ART OR CRAFT? THE MAKERS CHIME IN! — Featured Makers: Jeff & Heather Thompson

(Triple Octopus. Ascent, 19″ wide x 12” wide x 13” tall by Jeff & Heather Thompson)

Jeff and Heather Thompson are the dynamic duo of the Central Oregon glassblowing world whose works appear in fine art galleries throughout the United States. Jeff has been exploring the medium since 1997, and just one year into their marriage, Heather joined him in this practice to form a powerful collaborative. Better together, “their artworks are an intelligent blend of contemporary, traditional and custom techniques that are further complimented by a diverse taste in modern sculpture” ( Jeff was kind enough to thoughtfully respond to the series of prompts that drives this ongoing Art or Craft? discussion (see below).

ME: Describe your art/craft: 

JEFF: Glassblowing is thought to have originated in the region of Syria in the first century BC for the creation of utilitarian products for the Roman Empire. Today we have the privilege of exploring the artistic implications of this fascinating and challenging medium. Our workshop is in the tradition of the studio glass movement that emerged in the United States in the 1960’s, which transformed glassblowing from factory-based production to smaller scale furnaces used by individual artists or teams of artists for the creation of one-of-a-kind works of art. 

Back in 2001 when I was 24, I personally designed, engineered and built my glassblowing studio focused around three primary furnaces: the Crucible Furnace, Glory Furnace and Annealing Lehr (kiln). The Crucible Furnace is the source for the molten glass and holds 350lbs of clear glass at a liquid temperature of 2,100 degrees Fahrenheit. This furnace remains hot for months or years at a time depending on our work schedule. The Glory Furnace is a reheating chamber that is fired at 2,300 degrees and is used while actively blowing glass to keep the glass hot over many hours of work. This furnace is fired early in the morning so it is at working temp when we’re ready to get started and then turned off at the end of the day. The Annealing Lehr is loaded with the day’s finished works and held at 900 degrees. It’s then allowed to cool down very slowly, sometimes over a period of several days, to prevent cracking.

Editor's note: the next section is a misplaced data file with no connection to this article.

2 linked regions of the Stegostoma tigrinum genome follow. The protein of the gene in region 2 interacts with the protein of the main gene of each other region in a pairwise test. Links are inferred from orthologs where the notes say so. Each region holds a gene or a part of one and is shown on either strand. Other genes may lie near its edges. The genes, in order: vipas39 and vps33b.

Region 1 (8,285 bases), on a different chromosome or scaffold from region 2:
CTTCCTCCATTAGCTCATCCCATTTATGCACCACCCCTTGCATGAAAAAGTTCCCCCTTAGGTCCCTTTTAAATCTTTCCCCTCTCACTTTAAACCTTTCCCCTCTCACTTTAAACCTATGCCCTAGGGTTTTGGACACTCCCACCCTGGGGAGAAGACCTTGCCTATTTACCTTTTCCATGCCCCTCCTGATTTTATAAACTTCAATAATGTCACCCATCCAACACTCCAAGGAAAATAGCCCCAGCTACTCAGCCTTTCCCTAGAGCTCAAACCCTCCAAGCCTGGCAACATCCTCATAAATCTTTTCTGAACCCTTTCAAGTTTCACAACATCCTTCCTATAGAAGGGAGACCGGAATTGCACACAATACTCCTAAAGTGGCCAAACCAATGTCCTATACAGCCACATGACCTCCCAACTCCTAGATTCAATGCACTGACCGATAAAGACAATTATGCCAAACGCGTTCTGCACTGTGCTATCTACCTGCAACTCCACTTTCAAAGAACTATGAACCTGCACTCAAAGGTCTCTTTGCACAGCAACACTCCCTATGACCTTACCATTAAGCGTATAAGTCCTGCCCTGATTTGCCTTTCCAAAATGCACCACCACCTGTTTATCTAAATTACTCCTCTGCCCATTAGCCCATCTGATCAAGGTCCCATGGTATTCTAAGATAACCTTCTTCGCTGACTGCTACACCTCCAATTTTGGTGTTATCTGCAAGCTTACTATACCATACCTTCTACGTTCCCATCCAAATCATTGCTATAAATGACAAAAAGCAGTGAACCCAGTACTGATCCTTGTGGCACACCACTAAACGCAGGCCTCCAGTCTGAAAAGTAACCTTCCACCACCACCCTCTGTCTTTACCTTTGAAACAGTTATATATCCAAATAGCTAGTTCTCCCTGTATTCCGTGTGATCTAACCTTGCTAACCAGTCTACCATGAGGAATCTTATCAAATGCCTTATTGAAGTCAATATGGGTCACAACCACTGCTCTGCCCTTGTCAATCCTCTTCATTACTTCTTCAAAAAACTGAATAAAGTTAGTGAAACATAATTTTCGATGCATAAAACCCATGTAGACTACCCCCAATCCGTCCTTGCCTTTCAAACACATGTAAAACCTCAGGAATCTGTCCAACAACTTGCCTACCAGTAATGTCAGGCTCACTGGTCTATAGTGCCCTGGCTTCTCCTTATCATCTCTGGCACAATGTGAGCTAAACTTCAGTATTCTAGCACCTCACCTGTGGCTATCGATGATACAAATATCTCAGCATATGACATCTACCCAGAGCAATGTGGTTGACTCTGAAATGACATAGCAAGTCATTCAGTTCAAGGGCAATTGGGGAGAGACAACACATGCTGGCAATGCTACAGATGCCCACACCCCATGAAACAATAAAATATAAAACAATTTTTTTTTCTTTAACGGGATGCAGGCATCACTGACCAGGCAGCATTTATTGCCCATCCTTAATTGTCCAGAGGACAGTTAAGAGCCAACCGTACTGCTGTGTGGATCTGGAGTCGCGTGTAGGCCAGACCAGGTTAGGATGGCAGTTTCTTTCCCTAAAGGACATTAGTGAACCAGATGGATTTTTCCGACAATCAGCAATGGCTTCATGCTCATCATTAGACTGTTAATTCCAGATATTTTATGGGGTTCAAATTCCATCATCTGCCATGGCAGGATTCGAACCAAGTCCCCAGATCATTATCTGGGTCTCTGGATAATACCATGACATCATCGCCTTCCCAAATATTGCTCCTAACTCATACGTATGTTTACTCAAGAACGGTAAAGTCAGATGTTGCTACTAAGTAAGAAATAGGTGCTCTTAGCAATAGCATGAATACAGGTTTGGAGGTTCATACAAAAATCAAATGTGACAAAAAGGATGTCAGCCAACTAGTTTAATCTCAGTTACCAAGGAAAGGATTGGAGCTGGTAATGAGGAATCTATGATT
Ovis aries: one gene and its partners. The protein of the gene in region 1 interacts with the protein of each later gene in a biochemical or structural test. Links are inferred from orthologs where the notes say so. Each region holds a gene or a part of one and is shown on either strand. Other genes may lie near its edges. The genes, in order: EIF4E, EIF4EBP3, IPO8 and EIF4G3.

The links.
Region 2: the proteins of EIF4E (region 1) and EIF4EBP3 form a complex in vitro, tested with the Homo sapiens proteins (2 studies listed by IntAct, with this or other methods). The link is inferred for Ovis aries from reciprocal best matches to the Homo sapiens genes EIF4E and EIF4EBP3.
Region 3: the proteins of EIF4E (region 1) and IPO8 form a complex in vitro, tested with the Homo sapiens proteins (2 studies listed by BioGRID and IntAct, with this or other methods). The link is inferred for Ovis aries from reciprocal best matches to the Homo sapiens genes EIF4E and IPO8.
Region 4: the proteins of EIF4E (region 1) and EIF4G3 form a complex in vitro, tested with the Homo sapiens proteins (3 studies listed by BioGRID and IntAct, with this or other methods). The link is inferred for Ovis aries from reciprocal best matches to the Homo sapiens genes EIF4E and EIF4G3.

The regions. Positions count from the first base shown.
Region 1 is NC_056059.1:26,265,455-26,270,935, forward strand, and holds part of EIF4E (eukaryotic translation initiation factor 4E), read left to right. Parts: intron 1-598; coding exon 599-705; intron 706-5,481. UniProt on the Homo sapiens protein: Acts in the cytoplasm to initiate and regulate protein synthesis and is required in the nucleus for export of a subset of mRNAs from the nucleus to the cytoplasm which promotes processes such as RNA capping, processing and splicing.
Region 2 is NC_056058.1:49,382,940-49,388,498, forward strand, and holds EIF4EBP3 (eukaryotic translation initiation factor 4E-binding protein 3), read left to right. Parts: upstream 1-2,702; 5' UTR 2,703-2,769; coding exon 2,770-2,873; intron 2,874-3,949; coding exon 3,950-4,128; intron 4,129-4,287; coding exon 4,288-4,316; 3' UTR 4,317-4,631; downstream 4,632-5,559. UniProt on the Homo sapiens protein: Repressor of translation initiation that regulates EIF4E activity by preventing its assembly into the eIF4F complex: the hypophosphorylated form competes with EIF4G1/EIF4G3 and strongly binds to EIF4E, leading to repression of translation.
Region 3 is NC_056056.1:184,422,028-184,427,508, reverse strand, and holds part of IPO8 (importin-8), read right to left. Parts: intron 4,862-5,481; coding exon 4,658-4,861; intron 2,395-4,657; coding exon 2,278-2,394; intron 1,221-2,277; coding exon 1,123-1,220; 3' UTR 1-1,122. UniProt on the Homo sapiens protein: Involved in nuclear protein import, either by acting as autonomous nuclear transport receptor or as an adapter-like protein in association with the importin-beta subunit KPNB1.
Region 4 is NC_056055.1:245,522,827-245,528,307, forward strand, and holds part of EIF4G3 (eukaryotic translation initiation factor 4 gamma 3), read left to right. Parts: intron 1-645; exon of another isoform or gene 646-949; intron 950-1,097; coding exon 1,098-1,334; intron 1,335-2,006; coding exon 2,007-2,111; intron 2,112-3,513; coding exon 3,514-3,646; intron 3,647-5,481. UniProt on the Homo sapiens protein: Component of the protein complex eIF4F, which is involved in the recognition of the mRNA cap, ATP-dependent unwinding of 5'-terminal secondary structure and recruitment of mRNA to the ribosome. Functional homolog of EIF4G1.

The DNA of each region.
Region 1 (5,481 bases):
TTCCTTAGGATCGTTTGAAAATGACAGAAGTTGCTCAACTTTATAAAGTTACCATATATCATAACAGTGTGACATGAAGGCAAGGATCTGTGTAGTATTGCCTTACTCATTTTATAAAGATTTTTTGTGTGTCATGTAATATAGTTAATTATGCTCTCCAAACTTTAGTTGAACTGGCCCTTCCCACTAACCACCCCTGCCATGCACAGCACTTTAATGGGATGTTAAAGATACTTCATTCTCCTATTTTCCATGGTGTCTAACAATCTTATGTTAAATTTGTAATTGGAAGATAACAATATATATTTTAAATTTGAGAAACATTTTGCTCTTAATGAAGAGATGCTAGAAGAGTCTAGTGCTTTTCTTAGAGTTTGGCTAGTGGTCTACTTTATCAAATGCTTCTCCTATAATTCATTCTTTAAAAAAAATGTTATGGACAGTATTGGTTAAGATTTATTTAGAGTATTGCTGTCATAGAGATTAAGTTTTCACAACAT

Each artwork begins by using a five foot long steel blowpipe to gather a small glob of molten glass from the crucible furnace. If I am making a hollow form, I will blow through the blowpipe to create an air bubble in the hot glass. When making solid sculptures, I refrain from blowing. Once the glass cools down some and begins to firm up, it forms the foundation to take subsequent and larger gathers from the crucible furnace. We introduce colored glass and patterns on various layers of this gathering process to create an array of effects depending on our vision at that moment.

Glassblowing is an extraordinarily difficult practice taking decades of skill-building along with strength, dexterity and endurance. I find myself fulfilled by the many different styles and avenues presented by the medium of glass. I enjoy using a traditional vase form as a jumping off point for sculptural objects. I also enjoy using an array of traditional Italian glassblowing techniques and custom techniques combined with modern sensibilities to create complex patterns with simple, clean lines. Oftentimes, I employ transparency to create a window effect that invites the viewer to appreciate the interior surfaces of these blown forms. One tangent of my work is sculpting, and I particularly relish in creating sea life. Glass holds an inherent watery quality not only in the way molten glass flows but also in the way the glass reflects and refracts light. The sea life sculptures glisten with a glassy wetness. 

The challenge of blowing or sculpting molten glass is monumental from both technical and aesthetic perspectives. Technically it is tricky because it takes many hours to create, and through that process if it gets a bit too cold it will crack and if it gets a little too hot all the detail will melt away. Aesthetically it is challenging because the hot glass is always molten and moving, and it’s hard to get a square look at it as it rotates on the blowpipe. Timing is critical, so once we begin making a glass artwork there is no reprieve and no breaks; it is one movement, and the team must be focused the entire time. 

The desire to create is a part of my personality. I’m compelled by the challenge of bringing a thought or vision into reality and figuring out the steps to make that happen. Glassblowing is strange as an artform because there is a sequential process that must be followed to achieve a blown object. Within that process, however, I find times to express creativity through form, color and pattern. I enjoy the global process of creating glass art: from building and maintaining the furnaces and equipment as well as understanding how to maneuver a bubble of molten glass to where I want it to go to the chemistry of color creation and so much more! For a glassblower there’s a lot of science skills blended with the artistic and the physical, and I appreciate that diversity. I’m always amazed to start with a pile of raw material and end up with inspiring creations. It’s magic!